(KI) Management


There are few fences apart from where the land adjoins farming land. Derelict remains of very old fences are common on section boundaries, and are difficult to locate because of the dense vegetation. There are several tracks which provide access to the coast and popular fishing spots.


According to Lange (1979) the large number of endemic plant species on Kangaroo Island and their relationships with the mainland vegetation pose many intriguing puzzles. Most of these are connected with prehistoric plant migrations across the southern margins of mainland Australia, with which the island was connected until only a few thousand years ago.

The list of plant species suggest significant diversity. The understorey is dense with a wide range of shrubs, herbs, grasses, sedges and orchids, especially in areas which have been burnt in recent years, less so in areas that have not been burnt for many years. The land supports diverse vegetation communities in excellent condition and with significant conservation status. These provide important habitat for a diverse range of animal species.

Thick tailed gecko (photo JS)

The Resource Management branch of the Department of Environment, Heritage and Aboriginal Affairs (now Department of Environment, water and Natural Resources) has sampled vegetationat five sites on the land and two of these were also surveyed for vertebrates.reptiles included five species of skink, two geckos, and the Heath Goanna. mammals observed included the Tammar Wallaby and Western Grey Kangaroo. The DEHAA survey found 22 species of birds, including the rare Western Whipbird.

More than 80 bird species have been recorded on the sire to date by expert members. Bird species of conservation significance on the land include the Hooded Plover, Bassian Thrush and Osprey


Dr Richard Glatz, an entomologist who lives on KI, recently discovered a new moth. This tiny insect was found in Callitris trees on our property near mouth flat. In 2015 it was recognised as belonging to a new family (Aenigmatineidae) and named Aenigmatinea glatzella.

The Enigma Moth on Callitris gracilis

Article from The Australian Newspaper March 4 2015

Science tags tiny moth a true ‘living dinosaur Michael Owen

They are tiny- less than 10mm long and with wings outstretched about the size of a 5c piece- but the enigma moth is causing a big stir.

Discovered in 2009 by local scientist Richard Glatz as he surveyed insects on Kangaroo Island off SOuth Australia’s coast, the moth has the official name of Aenigmatinea glatzella.and has been confirmed as a ‘living dinosaur’ that represents a new family of primitive moths.

Scientists say it is the first time since the 1970s a new family of primitive moths has been identified anywhere in the world.

it is to be unveiled today at the launch of a foundation to support research into Australian moths and butterflies, including those in the CSIRO’s Australian National Insect Collection in Canberra.

The moth is striking with its iridescent gold and purple wings, covered in scales, with feathery fringes. Scientists say that, unlike most moths and butterflies, it has a small tongue and its pairs of wings are not hooked together as they fly.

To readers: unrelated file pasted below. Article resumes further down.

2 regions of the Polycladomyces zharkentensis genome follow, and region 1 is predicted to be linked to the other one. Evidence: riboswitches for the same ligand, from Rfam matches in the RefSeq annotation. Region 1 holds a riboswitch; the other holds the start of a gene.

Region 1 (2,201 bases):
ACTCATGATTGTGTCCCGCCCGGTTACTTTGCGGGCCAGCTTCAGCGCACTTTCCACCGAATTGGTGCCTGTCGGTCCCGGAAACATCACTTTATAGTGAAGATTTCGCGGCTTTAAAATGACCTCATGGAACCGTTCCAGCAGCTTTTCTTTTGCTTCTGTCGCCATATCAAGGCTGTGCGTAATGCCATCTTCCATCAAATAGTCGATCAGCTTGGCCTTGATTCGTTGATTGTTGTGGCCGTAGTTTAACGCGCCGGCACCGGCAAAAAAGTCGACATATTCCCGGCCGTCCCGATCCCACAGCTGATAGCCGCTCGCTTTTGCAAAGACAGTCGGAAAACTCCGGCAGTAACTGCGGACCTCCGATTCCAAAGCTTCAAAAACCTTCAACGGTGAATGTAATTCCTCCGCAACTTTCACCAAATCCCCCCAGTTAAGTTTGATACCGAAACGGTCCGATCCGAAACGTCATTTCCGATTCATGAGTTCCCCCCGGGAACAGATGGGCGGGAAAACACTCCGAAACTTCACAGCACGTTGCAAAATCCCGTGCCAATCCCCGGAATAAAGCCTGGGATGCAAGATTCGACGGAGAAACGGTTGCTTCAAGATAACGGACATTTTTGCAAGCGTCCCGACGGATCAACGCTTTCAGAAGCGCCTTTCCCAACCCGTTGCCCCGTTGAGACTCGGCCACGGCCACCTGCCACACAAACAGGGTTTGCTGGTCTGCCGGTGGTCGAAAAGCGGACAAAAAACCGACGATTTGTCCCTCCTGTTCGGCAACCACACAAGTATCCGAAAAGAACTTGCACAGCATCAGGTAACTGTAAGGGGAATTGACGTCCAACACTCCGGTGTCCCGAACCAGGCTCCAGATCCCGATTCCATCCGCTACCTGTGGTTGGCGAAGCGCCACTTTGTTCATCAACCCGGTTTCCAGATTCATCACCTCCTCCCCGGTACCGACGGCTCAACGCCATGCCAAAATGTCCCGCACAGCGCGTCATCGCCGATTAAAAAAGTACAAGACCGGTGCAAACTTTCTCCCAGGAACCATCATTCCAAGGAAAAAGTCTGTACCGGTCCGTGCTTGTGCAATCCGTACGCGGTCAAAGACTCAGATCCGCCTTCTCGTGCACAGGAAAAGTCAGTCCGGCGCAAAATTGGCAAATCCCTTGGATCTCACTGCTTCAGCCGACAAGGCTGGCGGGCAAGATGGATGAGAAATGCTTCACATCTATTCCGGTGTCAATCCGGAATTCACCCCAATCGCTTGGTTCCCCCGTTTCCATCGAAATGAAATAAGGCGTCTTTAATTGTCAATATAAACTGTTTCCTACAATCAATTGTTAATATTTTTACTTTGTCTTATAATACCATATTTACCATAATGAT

CSIRO researchers played a key role in identifying the moth and helping to unlock what it says are ‘dramatic insights’ into the evolution of moths and their butterfly cousins.

Dr Glatz found the moths on southern cypress pine trees in a remote river valley among dunes facing the Southern Ocean. He sent specimens to the CSIRO, leading honorary fellow Ted Edwards to consult expert Niels Peder Kristensen from the University of Copenhagen.

Specimens were collected in 2012 and 2013 by a team of researchers and enthusiasts and scientists say the moth has been found in only one location. Dr Edwards said by studying and analysing the moths DNA the team has revealed the evolution of moths and butterflies is more complex than thought . ‘It also suggests that tongues evolved in moths and butterflies more than once, Dr Edwards said.

The research is published in the latest edition of Systematic Entomology

The conservation significance of this large area of land is immeasurable. It is in excellent condition and supports a large range of diverse plant and animal communities at a time when similar communities in South Australia are under severe threat from many factors such as clearance, grazing and land degradation. To protectthe biodiversity of this system management of it must incorporate three major strategies:

  • minimise threats to the integrity of the ecosystems
  • repair the damage of any significant impacts upon it wherever possible
  • take steps to prevent any such damage to it in the future.


The approximately 20 ha of bare sand mentioned is the only major area where erosion has occurred. It seems unlikely that active intervention in this area is warranted as natural regeneration has stabilised this area in the the intervening years. similarly the area of degradation forming where people access the coast should be monitored and may require repair and/or protection works in the future.

” Pigface on KI”